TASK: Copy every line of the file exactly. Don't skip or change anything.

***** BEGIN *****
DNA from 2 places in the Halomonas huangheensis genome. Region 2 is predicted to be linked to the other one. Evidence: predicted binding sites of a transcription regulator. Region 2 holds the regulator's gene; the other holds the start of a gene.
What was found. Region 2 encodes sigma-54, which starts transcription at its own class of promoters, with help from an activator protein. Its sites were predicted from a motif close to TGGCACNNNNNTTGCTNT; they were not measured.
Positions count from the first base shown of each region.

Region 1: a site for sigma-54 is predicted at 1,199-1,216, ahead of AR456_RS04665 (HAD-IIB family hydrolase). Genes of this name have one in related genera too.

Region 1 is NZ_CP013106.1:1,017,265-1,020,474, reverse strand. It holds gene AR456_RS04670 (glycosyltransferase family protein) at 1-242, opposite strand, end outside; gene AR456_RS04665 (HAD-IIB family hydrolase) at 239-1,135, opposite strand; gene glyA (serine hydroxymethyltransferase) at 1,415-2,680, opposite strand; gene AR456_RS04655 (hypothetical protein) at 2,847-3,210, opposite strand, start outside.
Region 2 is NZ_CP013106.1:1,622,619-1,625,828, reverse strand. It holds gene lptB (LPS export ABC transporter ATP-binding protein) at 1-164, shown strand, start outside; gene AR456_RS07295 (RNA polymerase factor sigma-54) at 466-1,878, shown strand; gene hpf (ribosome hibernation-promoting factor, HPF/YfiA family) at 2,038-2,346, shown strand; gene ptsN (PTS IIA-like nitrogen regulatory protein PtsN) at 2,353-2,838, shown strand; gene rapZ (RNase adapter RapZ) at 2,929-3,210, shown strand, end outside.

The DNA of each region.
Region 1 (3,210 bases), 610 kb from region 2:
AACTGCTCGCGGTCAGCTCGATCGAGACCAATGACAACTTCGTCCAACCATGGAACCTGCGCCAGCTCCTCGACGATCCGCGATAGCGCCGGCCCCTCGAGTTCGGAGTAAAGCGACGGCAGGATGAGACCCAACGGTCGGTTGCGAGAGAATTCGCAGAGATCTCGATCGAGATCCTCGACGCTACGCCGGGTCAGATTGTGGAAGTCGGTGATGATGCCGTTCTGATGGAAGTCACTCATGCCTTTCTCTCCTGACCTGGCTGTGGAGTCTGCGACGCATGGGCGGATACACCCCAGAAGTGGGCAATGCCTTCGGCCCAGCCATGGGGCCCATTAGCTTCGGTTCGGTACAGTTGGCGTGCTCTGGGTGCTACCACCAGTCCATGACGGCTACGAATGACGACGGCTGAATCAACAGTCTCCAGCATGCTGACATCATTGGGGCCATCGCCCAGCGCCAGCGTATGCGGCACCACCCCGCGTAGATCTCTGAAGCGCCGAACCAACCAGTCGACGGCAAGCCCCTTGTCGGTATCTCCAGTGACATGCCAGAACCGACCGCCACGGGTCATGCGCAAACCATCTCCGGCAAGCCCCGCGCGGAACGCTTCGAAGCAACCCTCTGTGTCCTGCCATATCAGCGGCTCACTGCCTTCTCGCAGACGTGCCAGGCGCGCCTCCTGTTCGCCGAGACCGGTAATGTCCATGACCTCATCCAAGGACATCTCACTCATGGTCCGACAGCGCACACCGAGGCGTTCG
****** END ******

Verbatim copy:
DNA from 2 places in the Halomonas huangheensis genome. Region 2 is predicted to be linked to the other one. Evidence: predicted binding sites of a transcription regulator. Region 2 holds the regulator's gene; the other holds the start of a gene.
What was found. Region 2 encodes sigma-54, which starts transcription at its own class of promoters, with help from an activator protein. Its sites were predicted from a motif close to TGGCACNNNNNTTGCTNT; they were not measured.
Positions count from the first base shown of each region.

Region 1: a site for sigma-54 is predicted at 1,199-1,216, ahead of AR456_RS04665 (HAD-IIB family hydrolase). Genes of this name have one in related genera too.

Region 1 is NZ_CP013106.1:1,017,265-1,020,474, reverse strand. It holds gene AR456_RS04670 (glycosyltransferase family protein) at 1-242, opposite strand, end outside; gene AR456_RS04665 (HAD-IIB family hydrolase) at 239-1,135, opposite strand; gene glyA (serine hydroxymethyltransferase) at 1,415-2,680, opposite strand; gene AR456_RS04655 (hypothetical protein) at 2,847-3,210, opposite strand, start outside.
Region 2 is NZ_CP013106.1:1,622,619-1,625,828, reverse strand. It holds gene lptB (LPS export ABC transporter ATP-binding protein) at 1-164, shown strand, start outside; gene AR456_RS07295 (RNA polymerase factor sigma-54) at 466-1,878, shown strand; gene hpf (ribosome hibernation-promoting factor, HPF/YfiA family) at 2,038-2,346, shown strand; gene ptsN (PTS IIA-like nitrogen regulatory protein PtsN) at 2,353-2,838, shown strand; gene rapZ (RNase adapter RapZ) at 2,929-3,210, shown strand, end outside.

The DNA of each region.
Region 1 (3,210 bases), 610 kb from region 2:
AACTGCTCGCGGTCAGCTCGATCGAGACCAATGACAACTTCGTCCAACCATGGAACCTGCGCCAGCTCCTCGACGATCCGCGATAGCGCCGGCCCCTCGAGTTCGGAGTAAAGCGACGGCAGGATGAGACCCAACGGTCGGTTGCGAGAGAATTCGCAGAGATCTCGATCGAGATCCTCGACGCTACGCCGGGTCAGATTGTGGAAGTCGGTGATGATGCCGTTCTGATGGAAGTCACTCATGCCTTTCTCTCCTGACCTGGCTGTGGAGTCTGCGACGCATGGGCGGATACACCCCAGAAGTGGGCAATGCCTTCGGCCCAGCCATGGGGCCCATTAGCTTCGGTTCGGTACAGTTGGCGTGCTCTGGGTGCTACCACCAGTCCATGACGGCTACGAATGACGACGGCTGAATCAACAGTCTCCAGCATGCTGACATCATTGGGGCCATCGCCCAGCGCCAGCGTATGCGGCACCACCCCGCGTAGATCTCTGAAGCGCCGAACCAACCAGTCGACGGCAAGCCCCTTGTCGGTATCTCCAGTGACATGCCAGAACCGACCGCCACGGGTCATGCGCAAACCATCTCCGGCAAGCCCCGCGCGGAACGCTTCGAAGCAACCCTCTGTGTCCTGCCATATCAGCGGCTCACTGCCTTCTCGCAGACGTGCCAGGCGCGCCTCCTGTTCGCCGAGACCGGTAATGTCCATGACCTCATCCAAGGACATCTCACTCATGGTCCGACAGCGCACACCGAGGCGTTCG